Ian Bullock on Socialism and Democracy in Britain
I am currently a Visiting Research Fellow at the University of Sussex.
Since the 1970s I have been working – whenever I have had the time (and energy) – on what to me seems a question which is both fascinating and important – the relationship between socialism and democracy in Britain. I say, in Britain, because that's what I've worked on – but, of course, my interest, and the implications of my work are not confined by national boundaries. (see for example the 1987 article mentioned below.)
In 1981 I completed, as a part-time research student, the doctoral thesis, 'Socialists and Democratic Form in Britain, 1880-1914: Positions, debates and conflicts'. The D Phil at the University of Sussex was awarded in 1982.
I attempted in the '80s to get the work published Ð but lacked the necessary perseverance. Meanwhile, in 1987 a joint article with Sián Reynolds 'Direct Legislation and Socialism. How British and French Socialists viewed the Referendum in the 1890s' was published in History Workshop Journal 24 Autumn 1987.
I then edited, with Richard Pankhurst, Sylvia Pankhurst. From Artist to Anti-Fascist (Macmillan, 1992). This includes my own chapter 'Sylvia Pankhurst and the Russian Revolution: The Making of a "Left-Wing" Communist.'
The substance of my thesis was finally published, together with chapters on the trade union aspect of democracy from Logie's work, in Logie Barrow and Ian Bullock Democratic Ideas and the British Labour Movement, 1880-1914 (CUP, 1996).
Since then I have been working on a book – provisionally entitled 'The Myth of Soviet Democracy and the British Left' which I hope to complete by 2010 at the latest. This site includes some seminar papers and one (unpublished) article that are tryouts of, or spin-offs from, this research. This is in some ways a sequel to the 1996 book – and to the Pankhurst piece.)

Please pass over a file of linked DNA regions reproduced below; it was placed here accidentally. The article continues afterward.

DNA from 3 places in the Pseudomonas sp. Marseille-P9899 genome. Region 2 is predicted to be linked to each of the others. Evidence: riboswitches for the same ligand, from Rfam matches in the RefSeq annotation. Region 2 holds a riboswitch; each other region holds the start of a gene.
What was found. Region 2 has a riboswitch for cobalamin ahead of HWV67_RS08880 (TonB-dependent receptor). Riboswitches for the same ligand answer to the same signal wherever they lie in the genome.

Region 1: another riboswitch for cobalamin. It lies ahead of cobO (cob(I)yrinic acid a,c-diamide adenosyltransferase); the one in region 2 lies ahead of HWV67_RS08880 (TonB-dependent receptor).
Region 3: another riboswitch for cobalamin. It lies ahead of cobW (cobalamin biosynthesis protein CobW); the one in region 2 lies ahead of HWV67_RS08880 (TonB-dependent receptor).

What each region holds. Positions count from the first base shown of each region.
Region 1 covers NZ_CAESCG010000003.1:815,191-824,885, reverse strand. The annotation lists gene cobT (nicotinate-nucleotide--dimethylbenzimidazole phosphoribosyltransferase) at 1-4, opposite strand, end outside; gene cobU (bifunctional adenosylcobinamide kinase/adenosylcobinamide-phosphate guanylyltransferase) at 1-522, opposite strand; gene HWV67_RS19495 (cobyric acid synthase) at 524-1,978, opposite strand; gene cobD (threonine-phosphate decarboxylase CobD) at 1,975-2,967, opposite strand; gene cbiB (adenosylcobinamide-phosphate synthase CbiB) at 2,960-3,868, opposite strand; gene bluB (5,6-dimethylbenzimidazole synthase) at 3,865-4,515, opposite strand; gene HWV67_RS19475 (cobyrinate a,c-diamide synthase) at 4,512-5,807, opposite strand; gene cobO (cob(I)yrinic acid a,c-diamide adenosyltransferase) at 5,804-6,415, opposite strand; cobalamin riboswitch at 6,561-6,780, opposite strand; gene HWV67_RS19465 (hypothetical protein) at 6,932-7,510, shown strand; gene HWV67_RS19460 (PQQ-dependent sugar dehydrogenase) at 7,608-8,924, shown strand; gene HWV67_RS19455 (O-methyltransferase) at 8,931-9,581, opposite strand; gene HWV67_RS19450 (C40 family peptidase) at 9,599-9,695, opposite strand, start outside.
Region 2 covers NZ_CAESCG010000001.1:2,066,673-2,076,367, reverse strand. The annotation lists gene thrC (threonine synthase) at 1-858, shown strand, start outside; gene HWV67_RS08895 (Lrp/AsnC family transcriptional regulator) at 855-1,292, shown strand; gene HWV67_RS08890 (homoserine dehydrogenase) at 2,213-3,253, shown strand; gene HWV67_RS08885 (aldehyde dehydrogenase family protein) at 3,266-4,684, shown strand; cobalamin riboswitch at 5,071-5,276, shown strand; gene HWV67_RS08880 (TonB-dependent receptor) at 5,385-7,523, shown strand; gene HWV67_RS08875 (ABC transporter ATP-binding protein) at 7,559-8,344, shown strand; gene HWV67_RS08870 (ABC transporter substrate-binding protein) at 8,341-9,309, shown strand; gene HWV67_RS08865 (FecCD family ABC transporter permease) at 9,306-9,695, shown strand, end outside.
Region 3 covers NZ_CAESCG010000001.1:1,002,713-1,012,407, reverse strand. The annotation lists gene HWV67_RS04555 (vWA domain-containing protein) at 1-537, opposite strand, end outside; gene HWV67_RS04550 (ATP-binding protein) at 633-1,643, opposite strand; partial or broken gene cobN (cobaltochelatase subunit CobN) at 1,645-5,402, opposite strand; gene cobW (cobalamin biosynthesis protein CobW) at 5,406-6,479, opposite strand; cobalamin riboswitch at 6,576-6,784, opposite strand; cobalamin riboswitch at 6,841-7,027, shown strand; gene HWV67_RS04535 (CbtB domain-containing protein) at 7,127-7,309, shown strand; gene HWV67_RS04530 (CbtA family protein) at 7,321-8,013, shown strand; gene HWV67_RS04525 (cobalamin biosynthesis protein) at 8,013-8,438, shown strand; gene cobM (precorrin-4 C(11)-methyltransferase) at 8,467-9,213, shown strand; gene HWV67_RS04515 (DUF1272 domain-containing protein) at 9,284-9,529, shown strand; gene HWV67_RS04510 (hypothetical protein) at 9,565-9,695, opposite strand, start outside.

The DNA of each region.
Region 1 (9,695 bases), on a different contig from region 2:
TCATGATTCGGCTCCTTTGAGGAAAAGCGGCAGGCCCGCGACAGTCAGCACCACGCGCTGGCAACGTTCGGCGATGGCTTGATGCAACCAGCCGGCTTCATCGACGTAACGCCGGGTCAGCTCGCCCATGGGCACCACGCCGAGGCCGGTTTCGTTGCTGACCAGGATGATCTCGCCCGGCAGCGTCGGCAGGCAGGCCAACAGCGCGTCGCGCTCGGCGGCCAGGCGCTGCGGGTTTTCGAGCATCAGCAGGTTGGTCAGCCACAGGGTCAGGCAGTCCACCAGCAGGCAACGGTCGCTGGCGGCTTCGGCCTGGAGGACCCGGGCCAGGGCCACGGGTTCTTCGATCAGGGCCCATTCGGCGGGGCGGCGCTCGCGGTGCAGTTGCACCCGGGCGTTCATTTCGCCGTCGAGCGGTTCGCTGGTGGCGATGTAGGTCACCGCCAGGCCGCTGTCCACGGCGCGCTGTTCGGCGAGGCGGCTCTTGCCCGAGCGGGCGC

One always wants to know where historians are 'coming from' – particularly in the case of such politically sensitive and controversial areas as the ones I'm concerned with. This seems to me a very legitimate concern.
I have never considered myself a political activist. My only sustained – but low profile – activism was in my trade union, (then) NATFHE, in which, for example, I was one of the representatives of the South East Region at all – or nearly all – the annual conferences in the 1970s and 1980s. The only political organisations – leaving aside the usual single issue campaigns – that I have been a member of are the Labour Party (still … am I the only one left yet?) and the May Day Manifesto Group in the late 1960s and I was also involved with Voice of the Unions in the early 1970s. Currently, I am sympathetic to Compass. If I had to put a label on myself – something I've always resisted – I suppose I'd describe myself as a radical social-democrat; quickly qualifying that to say I mean an updated version of pre-World War I social-democracy. That should be enough for the purposes of this introduction. More biographical details – including political ones – will be found on the introductory page of my 'Trivia' site, See Links.